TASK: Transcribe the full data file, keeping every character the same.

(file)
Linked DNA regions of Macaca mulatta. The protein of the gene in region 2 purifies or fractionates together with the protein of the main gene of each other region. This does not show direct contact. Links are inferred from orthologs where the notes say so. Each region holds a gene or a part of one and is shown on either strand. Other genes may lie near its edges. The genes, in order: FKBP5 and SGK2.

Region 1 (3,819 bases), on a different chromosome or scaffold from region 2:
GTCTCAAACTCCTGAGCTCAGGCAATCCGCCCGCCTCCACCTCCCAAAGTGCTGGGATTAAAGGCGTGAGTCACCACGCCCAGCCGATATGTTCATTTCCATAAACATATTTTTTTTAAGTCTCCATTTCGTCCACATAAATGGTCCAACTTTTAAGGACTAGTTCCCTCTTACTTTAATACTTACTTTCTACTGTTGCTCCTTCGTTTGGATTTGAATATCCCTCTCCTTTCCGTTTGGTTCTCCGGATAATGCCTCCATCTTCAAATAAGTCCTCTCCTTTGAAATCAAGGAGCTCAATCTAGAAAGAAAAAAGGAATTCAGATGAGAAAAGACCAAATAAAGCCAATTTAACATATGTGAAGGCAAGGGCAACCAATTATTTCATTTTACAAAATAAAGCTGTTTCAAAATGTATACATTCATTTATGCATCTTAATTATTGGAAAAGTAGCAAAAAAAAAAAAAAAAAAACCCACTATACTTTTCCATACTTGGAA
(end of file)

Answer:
Linked DNA regions of Macaca mulatta. The protein of the gene in region 2 purifies or fractionates together with the protein of the main gene of each other region. This does not show direct contact. Links are inferred from orthologs where the notes say so. Each region holds a gene or a part of one and is shown on either strand. Other genes may lie near its edges. The genes, in order: FKBP5 and SGK2.

Region 1 (3,819 bases), on a different chromosome or scaffold from region 2:
GTCTCAAACTCCTGAGCTCAGGCAATCCGCCCGCCTCCACCTCCCAAAGTGCTGGGATTAAAGGCGTGAGTCACCACGCCCAGCCGATATGTTCATTTCCATAAACATATTTTTTTTAAGTCTCCATTTCGTCCACATAAATGGTCCAACTTTTAAGGACTAGTTCCCTCTTACTTTAATACTTACTTTCTACTGTTGCTCCTTCGTTTGGATTTGAATATCCCTCTCCTTTCCGTTTGGTTCTCCGGATAATGCCTCCATCTTCAAATAAGTCCTCTCCTTTGAAATCAAGGAGCTCAATCTAGAAAGAAAAAAGGAATTCAGATGAGAAAAGACCAAATAAAGCCAATTTAACATATGTGAAGGCAAGGGCAACCAATTATTTCATTTTACAAAATAAAGCTGTTTCAAAATGTATACATTCATTTATGCATCTTAATTATTGGAAAAGTAGCAAAAAAAAAAAAAAAAAAACCCACTATACTTTTCCATACTTGGAA